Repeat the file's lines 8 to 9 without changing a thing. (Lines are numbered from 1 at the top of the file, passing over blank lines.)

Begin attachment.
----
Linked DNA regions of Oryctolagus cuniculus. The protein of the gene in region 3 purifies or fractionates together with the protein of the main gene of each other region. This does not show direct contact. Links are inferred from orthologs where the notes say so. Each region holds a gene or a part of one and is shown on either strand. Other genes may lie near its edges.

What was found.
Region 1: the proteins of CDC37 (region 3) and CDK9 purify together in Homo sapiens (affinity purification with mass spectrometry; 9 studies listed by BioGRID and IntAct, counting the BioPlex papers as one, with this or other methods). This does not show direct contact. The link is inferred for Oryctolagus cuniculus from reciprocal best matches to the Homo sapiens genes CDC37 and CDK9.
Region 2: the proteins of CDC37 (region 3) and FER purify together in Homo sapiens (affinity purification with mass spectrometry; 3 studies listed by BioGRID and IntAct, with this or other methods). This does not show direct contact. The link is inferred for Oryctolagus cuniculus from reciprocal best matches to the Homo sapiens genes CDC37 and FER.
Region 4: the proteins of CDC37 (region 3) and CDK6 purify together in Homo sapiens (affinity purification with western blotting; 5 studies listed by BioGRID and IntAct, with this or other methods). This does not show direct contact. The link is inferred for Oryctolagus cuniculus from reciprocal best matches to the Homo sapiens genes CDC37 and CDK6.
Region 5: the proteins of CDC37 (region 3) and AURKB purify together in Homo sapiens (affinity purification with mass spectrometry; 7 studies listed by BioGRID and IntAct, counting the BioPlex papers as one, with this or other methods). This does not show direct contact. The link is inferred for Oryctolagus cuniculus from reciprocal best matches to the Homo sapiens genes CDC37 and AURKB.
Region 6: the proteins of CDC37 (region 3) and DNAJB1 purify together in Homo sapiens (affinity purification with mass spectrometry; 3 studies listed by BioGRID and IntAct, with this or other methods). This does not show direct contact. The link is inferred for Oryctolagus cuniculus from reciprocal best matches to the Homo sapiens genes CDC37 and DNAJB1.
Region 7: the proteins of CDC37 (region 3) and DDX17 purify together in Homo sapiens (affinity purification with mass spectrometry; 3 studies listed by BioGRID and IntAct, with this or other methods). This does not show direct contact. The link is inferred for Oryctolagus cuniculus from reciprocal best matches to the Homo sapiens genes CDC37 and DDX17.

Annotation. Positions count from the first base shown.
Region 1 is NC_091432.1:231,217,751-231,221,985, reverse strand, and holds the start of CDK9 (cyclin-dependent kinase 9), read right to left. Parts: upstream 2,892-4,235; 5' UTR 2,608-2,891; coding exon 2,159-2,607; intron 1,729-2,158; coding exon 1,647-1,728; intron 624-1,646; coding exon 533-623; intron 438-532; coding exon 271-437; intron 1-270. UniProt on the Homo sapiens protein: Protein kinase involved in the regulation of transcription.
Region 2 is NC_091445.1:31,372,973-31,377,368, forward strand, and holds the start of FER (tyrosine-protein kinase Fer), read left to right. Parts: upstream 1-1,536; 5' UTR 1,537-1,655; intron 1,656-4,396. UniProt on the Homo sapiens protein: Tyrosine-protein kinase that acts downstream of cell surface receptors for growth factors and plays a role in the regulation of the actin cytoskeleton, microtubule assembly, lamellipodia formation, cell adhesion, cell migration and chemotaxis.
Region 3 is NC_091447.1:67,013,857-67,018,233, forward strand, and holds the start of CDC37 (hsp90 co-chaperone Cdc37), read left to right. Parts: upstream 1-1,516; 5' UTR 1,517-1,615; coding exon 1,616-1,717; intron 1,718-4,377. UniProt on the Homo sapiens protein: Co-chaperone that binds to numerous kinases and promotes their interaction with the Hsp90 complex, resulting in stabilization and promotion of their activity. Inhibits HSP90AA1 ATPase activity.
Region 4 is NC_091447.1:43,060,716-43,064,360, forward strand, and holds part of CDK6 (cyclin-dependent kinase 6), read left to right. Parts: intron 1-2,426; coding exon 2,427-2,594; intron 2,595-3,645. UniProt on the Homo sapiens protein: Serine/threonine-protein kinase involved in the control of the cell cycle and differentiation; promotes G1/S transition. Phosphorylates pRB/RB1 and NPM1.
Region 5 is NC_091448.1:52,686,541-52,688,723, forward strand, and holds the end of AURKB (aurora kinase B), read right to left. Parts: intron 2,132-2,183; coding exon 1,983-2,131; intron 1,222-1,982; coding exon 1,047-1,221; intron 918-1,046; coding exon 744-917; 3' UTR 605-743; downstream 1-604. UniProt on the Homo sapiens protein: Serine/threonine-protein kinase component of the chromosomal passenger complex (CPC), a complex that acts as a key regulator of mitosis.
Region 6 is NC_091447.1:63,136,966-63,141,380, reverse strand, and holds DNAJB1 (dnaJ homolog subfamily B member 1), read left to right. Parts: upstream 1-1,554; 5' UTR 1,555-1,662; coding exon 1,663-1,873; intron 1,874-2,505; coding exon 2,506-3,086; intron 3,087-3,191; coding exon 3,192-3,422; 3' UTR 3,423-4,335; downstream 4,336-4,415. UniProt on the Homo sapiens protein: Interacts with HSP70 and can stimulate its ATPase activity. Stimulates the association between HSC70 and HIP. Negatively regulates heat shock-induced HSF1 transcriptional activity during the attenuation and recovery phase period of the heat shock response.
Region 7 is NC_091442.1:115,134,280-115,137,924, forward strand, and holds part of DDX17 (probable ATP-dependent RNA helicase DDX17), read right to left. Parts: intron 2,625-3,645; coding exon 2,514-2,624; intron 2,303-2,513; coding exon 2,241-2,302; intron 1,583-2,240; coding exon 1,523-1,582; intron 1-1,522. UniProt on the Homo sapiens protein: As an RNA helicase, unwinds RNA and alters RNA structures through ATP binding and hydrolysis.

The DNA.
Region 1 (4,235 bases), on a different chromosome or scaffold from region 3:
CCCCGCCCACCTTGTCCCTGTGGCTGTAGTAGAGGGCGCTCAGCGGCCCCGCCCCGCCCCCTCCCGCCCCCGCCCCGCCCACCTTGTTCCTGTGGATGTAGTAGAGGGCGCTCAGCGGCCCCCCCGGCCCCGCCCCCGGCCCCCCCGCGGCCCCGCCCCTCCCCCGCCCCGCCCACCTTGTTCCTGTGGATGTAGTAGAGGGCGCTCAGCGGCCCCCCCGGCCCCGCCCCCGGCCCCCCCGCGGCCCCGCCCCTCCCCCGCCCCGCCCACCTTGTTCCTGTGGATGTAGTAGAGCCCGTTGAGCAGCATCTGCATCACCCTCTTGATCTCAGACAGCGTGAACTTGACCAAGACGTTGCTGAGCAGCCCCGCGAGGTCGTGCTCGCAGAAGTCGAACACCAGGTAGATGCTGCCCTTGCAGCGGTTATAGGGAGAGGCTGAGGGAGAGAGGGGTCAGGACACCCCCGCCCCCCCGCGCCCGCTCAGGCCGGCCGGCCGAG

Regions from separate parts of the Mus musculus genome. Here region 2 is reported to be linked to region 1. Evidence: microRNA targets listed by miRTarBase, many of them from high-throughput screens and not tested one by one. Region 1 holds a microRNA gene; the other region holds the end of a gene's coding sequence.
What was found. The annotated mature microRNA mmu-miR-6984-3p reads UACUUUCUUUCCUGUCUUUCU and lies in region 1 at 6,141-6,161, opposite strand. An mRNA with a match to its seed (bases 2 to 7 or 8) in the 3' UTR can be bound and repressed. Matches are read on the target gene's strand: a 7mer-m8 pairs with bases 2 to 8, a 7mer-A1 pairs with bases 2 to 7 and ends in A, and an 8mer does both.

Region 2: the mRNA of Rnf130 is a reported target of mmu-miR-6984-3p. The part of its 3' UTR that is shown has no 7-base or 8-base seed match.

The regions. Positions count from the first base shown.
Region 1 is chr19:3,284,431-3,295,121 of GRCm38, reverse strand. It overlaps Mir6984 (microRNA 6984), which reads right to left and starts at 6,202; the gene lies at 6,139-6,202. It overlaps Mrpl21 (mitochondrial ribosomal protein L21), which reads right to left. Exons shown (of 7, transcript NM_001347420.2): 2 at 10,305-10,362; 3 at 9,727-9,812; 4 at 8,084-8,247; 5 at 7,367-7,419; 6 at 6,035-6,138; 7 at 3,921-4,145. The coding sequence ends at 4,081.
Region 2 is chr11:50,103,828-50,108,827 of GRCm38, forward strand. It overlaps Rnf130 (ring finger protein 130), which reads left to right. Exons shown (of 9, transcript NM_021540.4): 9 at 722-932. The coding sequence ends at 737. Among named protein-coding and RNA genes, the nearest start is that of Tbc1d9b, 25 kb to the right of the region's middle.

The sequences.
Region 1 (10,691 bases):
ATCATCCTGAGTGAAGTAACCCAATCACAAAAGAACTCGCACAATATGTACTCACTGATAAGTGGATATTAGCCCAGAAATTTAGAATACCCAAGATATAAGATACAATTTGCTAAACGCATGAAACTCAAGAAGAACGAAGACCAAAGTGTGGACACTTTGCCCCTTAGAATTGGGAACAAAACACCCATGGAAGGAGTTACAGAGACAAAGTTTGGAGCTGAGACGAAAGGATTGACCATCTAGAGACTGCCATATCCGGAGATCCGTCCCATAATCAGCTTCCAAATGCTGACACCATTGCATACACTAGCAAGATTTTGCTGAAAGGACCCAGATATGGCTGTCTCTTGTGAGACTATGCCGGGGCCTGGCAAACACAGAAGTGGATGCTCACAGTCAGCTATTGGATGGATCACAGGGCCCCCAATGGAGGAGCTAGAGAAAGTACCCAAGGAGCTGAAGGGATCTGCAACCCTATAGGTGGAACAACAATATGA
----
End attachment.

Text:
Region 7: the proteins of CDC37 (region 3) and DDX17 purify together in Homo sapiens (affinity purification with mass spectrometry; 3 studies listed by BioGRID and IntAct, with this or other methods). This does not show direct contact. The link is inferred for Oryctolagus cuniculus from reciprocal best matches to the Homo sapiens genes CDC37 and DDX17.

Annotation. Positions count from the first base shown.